Monday, 30 June 2008

Watch people

Let’s start with the Words of Wisdom. We do a lot of things on autopilot. It’s the way our busy brains free up capacity for thinking and facing fresh challenges. Tasks we perform a lot become standardised routines: we don’t bother our conscious mind with them and we do them a similar way every time. This is known as habit.
The only thing wrong with this is that the way we do things becomes more and more stereotyped and that is one thing that, as an actor, we want to avoid. In our everyday lives the way we eat, drink, show agreement or disagreement, walk, smile, nod, kiss, hug, frown or hit a forehand drive is a matter of habit that has developed over many years: that’s the way we do things.
But the characters we play may need to have a different way of doing some of these things. We want to depict different people who may do things in a different way. In order to do this we need to expand our behavioural vocabulary, so we watch people and learn from them. Watch people in the street, in a pub, on a beach, on the bus, at Starbucks, in a shop, at a wedding, visiting in hospital, going to church, laughing, crying, working, playing. Watch people.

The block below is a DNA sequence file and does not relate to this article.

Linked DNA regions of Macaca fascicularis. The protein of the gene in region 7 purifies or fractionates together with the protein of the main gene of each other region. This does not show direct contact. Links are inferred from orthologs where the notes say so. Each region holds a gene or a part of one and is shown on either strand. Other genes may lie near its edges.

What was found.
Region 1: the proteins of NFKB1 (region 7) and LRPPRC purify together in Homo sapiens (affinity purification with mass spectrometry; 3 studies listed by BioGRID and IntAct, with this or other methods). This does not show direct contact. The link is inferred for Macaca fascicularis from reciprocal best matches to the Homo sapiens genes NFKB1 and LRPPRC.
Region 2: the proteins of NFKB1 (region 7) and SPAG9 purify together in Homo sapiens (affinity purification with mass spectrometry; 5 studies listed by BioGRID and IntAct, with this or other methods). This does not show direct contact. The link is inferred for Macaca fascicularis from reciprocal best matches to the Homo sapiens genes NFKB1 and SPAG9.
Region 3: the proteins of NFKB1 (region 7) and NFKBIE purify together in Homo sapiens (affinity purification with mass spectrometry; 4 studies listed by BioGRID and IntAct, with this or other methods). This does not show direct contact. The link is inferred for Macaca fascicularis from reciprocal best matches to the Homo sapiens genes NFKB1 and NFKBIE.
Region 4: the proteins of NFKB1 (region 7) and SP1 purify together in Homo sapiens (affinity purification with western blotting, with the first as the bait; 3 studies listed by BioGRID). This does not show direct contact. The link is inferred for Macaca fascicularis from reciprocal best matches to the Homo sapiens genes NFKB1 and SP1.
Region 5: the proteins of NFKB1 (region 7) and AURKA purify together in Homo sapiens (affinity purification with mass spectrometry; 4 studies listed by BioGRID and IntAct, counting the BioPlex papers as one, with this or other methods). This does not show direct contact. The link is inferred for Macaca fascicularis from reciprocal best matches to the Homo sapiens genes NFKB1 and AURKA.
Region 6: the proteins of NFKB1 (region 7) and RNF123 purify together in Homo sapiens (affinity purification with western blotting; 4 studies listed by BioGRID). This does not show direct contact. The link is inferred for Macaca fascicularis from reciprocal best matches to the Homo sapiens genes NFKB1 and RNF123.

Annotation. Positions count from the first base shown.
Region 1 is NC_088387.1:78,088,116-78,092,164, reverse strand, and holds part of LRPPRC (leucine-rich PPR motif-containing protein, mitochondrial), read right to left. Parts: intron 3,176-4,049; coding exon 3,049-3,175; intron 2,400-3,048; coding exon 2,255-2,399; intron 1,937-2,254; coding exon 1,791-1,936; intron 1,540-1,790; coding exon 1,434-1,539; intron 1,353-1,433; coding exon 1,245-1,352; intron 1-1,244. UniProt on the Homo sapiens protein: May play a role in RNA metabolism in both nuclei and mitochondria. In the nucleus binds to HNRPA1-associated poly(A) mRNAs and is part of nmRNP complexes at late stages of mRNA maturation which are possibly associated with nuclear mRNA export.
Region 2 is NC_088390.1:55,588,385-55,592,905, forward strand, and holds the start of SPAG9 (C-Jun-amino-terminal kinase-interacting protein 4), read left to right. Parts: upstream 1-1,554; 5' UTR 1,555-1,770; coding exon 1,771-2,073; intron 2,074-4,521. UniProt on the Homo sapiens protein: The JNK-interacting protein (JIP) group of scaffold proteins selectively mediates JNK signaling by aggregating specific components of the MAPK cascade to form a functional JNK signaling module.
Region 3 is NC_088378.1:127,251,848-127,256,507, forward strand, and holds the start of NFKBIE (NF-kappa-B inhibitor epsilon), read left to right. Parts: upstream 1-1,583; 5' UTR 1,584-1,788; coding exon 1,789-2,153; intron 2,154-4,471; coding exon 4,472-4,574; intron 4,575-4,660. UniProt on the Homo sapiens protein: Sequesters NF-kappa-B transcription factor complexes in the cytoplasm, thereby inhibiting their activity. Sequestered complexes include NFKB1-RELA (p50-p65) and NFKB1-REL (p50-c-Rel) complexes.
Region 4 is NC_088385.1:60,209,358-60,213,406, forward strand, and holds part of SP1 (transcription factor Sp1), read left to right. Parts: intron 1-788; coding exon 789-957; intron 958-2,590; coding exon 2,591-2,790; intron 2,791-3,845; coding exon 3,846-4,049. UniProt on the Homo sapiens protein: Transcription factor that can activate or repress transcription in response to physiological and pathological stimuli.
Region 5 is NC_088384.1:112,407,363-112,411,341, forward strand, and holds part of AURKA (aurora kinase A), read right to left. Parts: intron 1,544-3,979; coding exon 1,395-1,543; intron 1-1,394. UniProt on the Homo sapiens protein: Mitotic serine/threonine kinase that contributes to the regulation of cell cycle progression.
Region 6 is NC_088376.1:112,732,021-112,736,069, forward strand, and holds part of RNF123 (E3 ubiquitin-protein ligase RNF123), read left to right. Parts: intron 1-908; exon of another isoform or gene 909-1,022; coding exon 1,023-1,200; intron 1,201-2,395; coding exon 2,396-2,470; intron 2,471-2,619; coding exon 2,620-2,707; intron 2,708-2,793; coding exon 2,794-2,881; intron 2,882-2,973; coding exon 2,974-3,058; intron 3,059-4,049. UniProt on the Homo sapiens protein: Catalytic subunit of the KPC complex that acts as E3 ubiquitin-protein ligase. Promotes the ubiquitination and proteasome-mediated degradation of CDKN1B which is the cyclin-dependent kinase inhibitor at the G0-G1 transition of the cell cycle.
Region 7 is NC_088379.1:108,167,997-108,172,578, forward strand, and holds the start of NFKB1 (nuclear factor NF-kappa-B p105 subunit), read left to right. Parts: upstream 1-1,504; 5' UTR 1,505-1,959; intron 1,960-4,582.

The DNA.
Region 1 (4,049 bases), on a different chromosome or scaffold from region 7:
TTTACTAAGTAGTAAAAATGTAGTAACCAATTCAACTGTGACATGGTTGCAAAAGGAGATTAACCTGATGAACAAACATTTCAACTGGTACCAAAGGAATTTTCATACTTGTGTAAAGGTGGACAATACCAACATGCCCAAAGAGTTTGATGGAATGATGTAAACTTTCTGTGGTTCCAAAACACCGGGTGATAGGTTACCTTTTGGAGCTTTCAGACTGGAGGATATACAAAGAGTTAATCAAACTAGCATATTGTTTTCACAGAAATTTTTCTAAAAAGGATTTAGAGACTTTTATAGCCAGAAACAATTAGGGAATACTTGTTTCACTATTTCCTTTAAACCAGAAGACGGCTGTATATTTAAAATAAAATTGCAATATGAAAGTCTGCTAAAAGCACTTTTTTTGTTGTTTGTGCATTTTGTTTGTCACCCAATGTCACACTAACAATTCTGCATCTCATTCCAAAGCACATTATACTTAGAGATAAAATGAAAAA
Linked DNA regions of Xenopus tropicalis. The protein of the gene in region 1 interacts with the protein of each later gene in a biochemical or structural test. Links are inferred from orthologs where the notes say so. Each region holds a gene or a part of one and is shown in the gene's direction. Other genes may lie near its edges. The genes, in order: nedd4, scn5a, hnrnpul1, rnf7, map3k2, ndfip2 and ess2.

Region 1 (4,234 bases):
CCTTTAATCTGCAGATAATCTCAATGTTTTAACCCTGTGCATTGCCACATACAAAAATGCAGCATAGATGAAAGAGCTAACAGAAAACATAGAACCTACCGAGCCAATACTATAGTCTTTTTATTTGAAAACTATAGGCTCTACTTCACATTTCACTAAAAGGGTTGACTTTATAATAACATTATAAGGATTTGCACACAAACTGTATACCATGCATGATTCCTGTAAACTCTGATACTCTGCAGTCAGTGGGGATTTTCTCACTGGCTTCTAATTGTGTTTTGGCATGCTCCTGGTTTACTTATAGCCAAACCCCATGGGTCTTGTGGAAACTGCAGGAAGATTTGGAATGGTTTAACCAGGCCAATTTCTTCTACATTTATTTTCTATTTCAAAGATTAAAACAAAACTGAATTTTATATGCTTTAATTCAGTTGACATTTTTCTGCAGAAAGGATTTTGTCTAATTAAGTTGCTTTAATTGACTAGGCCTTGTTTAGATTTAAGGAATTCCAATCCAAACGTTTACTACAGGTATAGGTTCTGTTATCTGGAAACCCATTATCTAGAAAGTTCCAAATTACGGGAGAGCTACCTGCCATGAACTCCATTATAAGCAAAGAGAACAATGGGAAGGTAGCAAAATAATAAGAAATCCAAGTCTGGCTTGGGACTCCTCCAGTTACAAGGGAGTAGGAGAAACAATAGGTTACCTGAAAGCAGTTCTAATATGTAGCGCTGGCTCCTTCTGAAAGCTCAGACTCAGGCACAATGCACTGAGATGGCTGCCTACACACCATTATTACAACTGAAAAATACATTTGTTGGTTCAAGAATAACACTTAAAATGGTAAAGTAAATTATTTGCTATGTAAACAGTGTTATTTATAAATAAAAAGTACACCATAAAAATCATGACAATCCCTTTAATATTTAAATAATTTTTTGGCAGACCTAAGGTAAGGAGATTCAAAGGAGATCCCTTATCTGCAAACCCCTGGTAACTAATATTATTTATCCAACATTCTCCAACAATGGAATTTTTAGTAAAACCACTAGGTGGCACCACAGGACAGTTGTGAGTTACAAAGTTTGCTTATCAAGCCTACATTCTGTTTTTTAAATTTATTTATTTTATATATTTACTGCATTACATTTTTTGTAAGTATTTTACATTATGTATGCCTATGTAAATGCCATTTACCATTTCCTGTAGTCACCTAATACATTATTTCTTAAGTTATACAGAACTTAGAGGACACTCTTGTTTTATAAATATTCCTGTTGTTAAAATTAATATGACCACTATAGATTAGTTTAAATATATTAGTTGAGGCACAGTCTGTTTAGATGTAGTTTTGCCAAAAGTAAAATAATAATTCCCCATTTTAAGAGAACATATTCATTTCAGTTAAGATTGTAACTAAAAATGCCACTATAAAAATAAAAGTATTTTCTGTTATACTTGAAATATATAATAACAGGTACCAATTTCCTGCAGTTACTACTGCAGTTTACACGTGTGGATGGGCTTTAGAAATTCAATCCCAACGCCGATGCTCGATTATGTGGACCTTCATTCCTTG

Tuesday, 24 June 2008

Heads you win

And the Words of Wisdom this week are: Heads you win. Observe what people do with their heads. For a start there are their eyes, with which they express emotion, show attention and communicate by gaze alone. Then there are their eyebrows, with which they show recognition and surprise and make ‘big eyes’ to assert dominance. Then there are their mouths: the way people’s mouths are set is highly indicative of character and mood and the predominant emotion of people’s lives. Then there are their head movements, which have a whole vocabulary of their own. Observe how people nod or shake their heads, or make slight movements, the whole time they are talking or listening. Notice how they co-ordinate their head movements with their speech and in response to other people. Watch how people can convey quite complex messages, simply by moving their heads in particular ways. When you’re out and about, observe other people, absorb what they do, and you will gradually expand your vocabulary of head movement and enrich your non verbal communication. Heads you win.